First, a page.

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Lexmark X5470 review: Lexmark X5470

It had to happen eventually -- meet the all-in-one printer, fax, scanner and copier with iPod style, AKA. the Lexmark X5470. Read our Australian review.

Alex Kidman
Alex Kidman is a freelance word writing machine masquerading as a person, a disguise he's managed for over fifteen years now, including a three year stint at ZDNet/CNET Australia. He likes cats, retro gaming and terrible puns.
Alex Kidman
4 min read

With every generation of its market leading iPod personal music player, Apple's snipped a couple of millimetres off the size of the unit in just about every direction. Now, the physical laws relating to the conservation of energy state that all that extra mass has to have gone somewhere, and we reckon we've worked out where -- into Lexmark's X5470, a four-in-one printer, fax, scanner and copier that looks more than a touch like an iPod -- if iPods were capable of going on Super-Size-Me style eating binges of white plastic.


Lexmark X5470

The Good

Stylish design. Very quick black printing.

The Bad

Prone to paper jams.

The Bottom Line

It had to happen eventually -- meet the all-in-one printer, fax, scanner and copier with iPod style, AKA. the Lexmark X5470. Read our Australian review.

The physical design of a printer is usually your last concern when making a purchasing decision, simply because for the most part people don't spend time looking at printers. There's also not that much you can do with a unit that has to accept paper of certain sizes and incorporate certain functions, and these two factors have allowed printer companies to get away with units that were frighteningly ugly in the past. As such, while we're unlikely to take the X5470 home to meet mother, it's still a printer we wouldn't be embarrassed to be seen out in public with. Everyone knows that it's all to do with a printer's personality, anyway.

The X5470 is a four-in-one multifunction centre of the type that's quickly becoming the norm in the printer market. As a stock printer it's a four-colour model, although an optional 6-colour photo cartridge is also available. The onboard optical scanner works at a resolution of up to 600x1200 dpi, which is decent but not spectacular for this level of home/SOHO MFC, and the fax is a 33.6Kbps model. Lexmark rates the X5470's print speed at up to 25 pages per minute in draft black and 18 pages per minute in draft colour; colour levels beyond that see the rated speeds drop to 15 and 5 pages per minute respectively.

From a connectivity viewpoint, the X5470 uses a USB type B connector for straight PC connection, and is capable of using the optional wired or wireless ethernet adaptors, although Lexmark will slug you extra for those. It's PictBridge compatible, and comes with photo card slots for CF, SD/MMC, xD and Memory stick media cards.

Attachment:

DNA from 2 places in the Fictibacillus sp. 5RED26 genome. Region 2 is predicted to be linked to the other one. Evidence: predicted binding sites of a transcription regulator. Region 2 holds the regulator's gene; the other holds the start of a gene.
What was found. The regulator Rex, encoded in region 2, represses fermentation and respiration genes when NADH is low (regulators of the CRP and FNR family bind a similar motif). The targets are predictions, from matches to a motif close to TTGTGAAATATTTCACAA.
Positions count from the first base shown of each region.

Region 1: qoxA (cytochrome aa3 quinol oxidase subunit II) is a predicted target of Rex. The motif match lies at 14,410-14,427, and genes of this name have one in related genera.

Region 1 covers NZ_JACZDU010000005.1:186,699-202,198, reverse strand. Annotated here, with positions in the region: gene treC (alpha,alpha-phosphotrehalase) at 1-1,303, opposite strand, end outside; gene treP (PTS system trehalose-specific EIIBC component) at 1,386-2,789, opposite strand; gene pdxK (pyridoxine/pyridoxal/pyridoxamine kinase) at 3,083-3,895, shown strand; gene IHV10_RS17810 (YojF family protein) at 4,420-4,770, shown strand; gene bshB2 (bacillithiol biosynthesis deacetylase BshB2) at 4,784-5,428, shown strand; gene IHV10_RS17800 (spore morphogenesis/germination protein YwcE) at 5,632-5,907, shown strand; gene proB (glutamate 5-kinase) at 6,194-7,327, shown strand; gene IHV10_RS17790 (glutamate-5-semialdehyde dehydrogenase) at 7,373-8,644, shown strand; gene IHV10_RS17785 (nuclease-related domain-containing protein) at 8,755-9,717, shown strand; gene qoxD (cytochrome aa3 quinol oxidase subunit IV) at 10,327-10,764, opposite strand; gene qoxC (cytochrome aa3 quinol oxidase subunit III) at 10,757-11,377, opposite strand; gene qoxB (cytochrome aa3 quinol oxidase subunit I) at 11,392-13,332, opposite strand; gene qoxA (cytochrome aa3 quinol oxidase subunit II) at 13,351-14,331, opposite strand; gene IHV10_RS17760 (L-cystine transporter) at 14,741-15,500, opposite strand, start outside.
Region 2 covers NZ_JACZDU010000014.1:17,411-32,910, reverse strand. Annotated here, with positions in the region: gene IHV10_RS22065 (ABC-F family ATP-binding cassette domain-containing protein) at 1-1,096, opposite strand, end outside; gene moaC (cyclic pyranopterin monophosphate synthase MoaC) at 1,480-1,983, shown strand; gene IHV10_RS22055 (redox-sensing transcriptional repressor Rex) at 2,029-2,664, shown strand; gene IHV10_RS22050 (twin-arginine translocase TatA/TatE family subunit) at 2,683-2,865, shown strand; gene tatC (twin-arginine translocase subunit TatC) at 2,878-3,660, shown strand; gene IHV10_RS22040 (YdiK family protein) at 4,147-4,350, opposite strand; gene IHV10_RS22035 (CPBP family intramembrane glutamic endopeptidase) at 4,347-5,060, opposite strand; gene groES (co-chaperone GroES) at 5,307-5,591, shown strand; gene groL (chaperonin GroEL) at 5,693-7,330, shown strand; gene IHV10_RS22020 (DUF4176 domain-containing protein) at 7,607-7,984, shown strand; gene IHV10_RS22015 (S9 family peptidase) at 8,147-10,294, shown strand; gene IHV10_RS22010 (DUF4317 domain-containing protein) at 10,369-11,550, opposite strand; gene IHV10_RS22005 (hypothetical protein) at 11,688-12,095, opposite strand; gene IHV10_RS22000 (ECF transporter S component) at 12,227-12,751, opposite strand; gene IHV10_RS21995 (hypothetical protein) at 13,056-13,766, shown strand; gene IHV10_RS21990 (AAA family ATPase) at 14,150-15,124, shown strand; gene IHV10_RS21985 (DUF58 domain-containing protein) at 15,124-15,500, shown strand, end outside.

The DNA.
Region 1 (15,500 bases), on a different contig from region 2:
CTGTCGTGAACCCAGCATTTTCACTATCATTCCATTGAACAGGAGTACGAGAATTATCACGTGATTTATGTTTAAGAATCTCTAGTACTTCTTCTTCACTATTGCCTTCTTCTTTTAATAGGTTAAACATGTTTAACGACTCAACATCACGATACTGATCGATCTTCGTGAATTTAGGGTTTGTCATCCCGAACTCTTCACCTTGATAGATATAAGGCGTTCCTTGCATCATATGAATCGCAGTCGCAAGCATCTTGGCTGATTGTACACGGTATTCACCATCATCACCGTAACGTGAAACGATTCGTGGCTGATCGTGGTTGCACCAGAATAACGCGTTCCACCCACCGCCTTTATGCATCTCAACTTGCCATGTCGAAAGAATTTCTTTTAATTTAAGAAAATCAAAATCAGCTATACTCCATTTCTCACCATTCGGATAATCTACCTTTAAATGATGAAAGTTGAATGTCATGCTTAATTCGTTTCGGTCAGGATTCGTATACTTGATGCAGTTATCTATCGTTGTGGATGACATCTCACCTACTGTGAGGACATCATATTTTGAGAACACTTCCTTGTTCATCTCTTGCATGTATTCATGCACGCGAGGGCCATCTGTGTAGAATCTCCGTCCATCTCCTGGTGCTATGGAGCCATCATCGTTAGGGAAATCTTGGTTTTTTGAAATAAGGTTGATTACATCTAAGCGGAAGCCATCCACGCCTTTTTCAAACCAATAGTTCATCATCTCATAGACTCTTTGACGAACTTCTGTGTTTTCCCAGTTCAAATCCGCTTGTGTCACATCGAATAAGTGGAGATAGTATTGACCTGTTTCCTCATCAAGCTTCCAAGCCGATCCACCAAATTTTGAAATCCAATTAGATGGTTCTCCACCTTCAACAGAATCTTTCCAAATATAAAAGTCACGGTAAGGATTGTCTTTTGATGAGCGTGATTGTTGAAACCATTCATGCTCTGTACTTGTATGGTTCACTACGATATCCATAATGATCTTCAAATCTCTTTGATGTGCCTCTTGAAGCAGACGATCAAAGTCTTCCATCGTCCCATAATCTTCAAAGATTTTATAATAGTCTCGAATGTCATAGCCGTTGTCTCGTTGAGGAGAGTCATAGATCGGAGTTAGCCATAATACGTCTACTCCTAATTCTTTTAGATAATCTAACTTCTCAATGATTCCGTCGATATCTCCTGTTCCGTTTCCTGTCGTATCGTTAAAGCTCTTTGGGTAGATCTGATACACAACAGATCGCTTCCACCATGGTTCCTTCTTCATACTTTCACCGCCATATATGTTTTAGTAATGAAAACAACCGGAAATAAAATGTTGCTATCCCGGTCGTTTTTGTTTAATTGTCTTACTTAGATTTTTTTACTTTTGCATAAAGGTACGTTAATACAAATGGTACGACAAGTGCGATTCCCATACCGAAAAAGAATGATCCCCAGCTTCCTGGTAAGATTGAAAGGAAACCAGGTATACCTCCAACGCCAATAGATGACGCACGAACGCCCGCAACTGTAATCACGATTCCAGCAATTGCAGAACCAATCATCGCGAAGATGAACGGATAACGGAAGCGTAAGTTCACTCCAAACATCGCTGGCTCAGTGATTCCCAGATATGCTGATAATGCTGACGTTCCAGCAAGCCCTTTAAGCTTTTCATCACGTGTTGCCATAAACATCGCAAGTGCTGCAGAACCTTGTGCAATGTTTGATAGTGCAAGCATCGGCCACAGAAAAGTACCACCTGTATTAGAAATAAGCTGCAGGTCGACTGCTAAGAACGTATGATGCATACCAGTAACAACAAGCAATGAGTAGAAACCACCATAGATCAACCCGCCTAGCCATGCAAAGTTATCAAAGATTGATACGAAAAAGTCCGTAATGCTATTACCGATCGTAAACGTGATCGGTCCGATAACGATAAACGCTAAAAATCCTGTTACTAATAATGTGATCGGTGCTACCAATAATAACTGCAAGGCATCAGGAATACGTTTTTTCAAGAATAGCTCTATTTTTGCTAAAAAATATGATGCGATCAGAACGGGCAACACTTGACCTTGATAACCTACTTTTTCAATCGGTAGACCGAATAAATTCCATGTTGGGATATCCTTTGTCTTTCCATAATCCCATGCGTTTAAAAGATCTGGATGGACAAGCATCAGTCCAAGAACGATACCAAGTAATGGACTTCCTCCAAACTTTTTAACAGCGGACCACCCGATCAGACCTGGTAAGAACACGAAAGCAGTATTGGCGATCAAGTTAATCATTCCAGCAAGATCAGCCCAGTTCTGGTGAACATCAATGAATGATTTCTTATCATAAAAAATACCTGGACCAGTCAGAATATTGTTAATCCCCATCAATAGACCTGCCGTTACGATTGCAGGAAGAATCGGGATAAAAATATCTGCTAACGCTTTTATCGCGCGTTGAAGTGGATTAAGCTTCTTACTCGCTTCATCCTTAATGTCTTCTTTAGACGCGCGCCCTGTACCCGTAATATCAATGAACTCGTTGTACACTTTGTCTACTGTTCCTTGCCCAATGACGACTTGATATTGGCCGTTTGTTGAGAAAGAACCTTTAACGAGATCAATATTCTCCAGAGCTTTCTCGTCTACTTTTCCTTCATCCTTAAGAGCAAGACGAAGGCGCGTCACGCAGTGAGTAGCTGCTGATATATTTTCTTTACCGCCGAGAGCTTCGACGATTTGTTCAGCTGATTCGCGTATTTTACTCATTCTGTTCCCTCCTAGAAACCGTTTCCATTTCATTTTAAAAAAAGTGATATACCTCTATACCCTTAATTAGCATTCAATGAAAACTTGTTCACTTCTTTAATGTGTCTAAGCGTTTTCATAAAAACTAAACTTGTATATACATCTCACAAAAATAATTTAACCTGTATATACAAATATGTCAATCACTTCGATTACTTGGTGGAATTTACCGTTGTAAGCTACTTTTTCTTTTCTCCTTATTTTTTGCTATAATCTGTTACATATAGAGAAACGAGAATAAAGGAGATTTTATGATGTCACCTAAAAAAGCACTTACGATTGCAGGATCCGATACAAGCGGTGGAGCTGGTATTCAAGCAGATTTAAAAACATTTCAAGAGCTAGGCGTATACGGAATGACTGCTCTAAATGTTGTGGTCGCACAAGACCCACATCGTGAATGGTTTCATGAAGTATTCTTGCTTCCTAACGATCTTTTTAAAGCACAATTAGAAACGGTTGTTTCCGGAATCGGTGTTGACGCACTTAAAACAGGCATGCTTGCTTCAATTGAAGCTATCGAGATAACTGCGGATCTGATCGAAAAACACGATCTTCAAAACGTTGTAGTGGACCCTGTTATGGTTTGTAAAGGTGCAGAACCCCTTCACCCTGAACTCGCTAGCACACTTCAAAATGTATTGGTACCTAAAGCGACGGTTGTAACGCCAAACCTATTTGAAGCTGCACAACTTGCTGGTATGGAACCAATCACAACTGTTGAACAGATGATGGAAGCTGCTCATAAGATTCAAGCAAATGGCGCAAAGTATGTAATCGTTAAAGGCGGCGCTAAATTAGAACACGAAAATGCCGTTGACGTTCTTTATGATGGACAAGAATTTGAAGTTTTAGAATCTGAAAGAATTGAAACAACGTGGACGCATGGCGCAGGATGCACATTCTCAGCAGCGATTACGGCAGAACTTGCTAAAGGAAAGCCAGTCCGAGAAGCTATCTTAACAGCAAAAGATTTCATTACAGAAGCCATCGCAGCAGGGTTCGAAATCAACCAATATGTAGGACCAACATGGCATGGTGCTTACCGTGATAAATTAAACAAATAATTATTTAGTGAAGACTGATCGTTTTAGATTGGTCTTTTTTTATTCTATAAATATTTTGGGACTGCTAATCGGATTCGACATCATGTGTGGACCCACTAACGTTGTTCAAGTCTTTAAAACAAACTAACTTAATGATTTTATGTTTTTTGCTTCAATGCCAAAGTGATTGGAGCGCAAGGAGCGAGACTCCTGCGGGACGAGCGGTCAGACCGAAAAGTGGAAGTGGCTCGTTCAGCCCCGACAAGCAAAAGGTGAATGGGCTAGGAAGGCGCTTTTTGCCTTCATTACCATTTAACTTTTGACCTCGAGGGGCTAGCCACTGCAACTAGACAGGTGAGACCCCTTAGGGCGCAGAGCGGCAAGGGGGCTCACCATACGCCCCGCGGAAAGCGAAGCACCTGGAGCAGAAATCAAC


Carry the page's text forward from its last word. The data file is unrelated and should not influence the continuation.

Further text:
On the software side, the X5470 ships with a driver CD that also includes simple photo editing and scanning software; as with most MFCs in this price range it's functionally capable software, but anyone wanting anything but simple solutions would be better served with any of a number of consumer-level image editing software options, such as the recently released Photoshop Elements 5 or Paint Shop Pro PHOTO XI.

Setting up the X5470 was suitably simple; it's been quite a long time since we've seen a printer that didn't come with straightforward installation instructions, and the software install is likewise quite straightforward. Once we got into printing, we found that the X5470 did very well on straight black prints, which it delivered with a solid level of quality and at quite a nice speed. There's always a disconnect between the real world and claimed speeds of printers, if only because the average consumer rarely spends all day just printing reference documents in draft mode. In our tests we found it capable of around 10ppm for full coverage black, which is acceptably close to the stated 15ppm. Likewise, draft black printing revealed an average page speed of around 20ppm, within a tolerable grasp of the stated 25ppm speed. Colour pages can vary even more widely, especially as consumer colour coverage can vary from a simple colour letterhead to full-on colour and photo pages. Again, we came within tolerable levels of the claimed page rates, where we managed around 2.5ppm in full colour coverage for a A4-sized picture print on plain paper. We didn't have access to the optional photo cartridge for our tests, so we can't comment on photo printing speeds.

We only hit one quirk with the X5470 during our test period, and that was one that's all too common in consumer-level printers. Whenever the paper tray was loaded with more than just a couple of sheets of paper, we'd find that it was prone to paper jams, which became more prevalent the more paper we loaded into the tray. As noted, this is hardly a unique problem, and generally the printer itself would warn us before we had to drastically unkink any paper, but it's a worthwhile matter to note.

Lexmark covers the X5470 with a one-year, next business day replacement policy for customers on the eastern seaboard of Australia; those living in slightly more westbound or obscure directions still get the one year but may have to wait a little longer for replacement units according to company representatives.